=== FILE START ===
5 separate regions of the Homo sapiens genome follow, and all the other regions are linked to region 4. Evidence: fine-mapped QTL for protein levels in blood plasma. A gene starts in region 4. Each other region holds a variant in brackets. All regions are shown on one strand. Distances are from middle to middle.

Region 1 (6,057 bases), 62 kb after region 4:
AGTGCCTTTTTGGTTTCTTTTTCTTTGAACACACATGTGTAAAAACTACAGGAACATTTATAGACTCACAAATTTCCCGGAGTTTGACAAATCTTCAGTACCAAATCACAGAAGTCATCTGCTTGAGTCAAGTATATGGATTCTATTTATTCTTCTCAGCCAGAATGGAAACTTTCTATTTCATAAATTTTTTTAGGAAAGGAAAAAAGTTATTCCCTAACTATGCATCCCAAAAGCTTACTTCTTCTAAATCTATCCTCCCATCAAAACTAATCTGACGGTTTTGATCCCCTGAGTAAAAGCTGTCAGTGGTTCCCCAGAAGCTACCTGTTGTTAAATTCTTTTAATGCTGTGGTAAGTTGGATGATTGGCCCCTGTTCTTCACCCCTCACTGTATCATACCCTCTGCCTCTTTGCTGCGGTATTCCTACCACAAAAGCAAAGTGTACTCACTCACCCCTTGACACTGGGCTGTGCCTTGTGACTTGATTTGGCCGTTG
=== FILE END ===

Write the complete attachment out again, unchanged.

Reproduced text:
5 separate regions of the Homo sapiens genome follow, and all the other regions are linked to region 4. Evidence: fine-mapped QTL for protein levels in blood plasma. A gene starts in region 4. Each other region holds a variant in brackets. All regions are shown on one strand. Distances are from middle to middle.

Region 1 (6,057 bases), 62 kb after region 4:
AGTGCCTTTTTGGTTTCTTTTTCTTTGAACACACATGTGTAAAAACTACAGGAACATTTATAGACTCACAAATTTCCCGGAGTTTGACAAATCTTCAGTACCAAATCACAGAAGTCATCTGCTTGAGTCAAGTATATGGATTCTATTTATTCTTCTCAGCCAGAATGGAAACTTTCTATTTCATAAATTTTTTTAGGAAAGGAAAAAAGTTATTCCCTAACTATGCATCCCAAAAGCTTACTTCTTCTAAATCTATCCTCCCATCAAAACTAATCTGACGGTTTTGATCCCCTGAGTAAAAGCTGTCAGTGGTTCCCCAGAAGCTACCTGTTGTTAAATTCTTTTAATGCTGTGGTAAGTTGGATGATTGGCCCCTGTTCTTCACCCCTCACTGTATCATACCCTCTGCCTCTTTGCTGCGGTATTCCTACCACAAAAGCAAAGTGTACTCACTCACCCCTTGACACTGGGCTGTGCCTTGTGACTTGATTTGGCCGTTG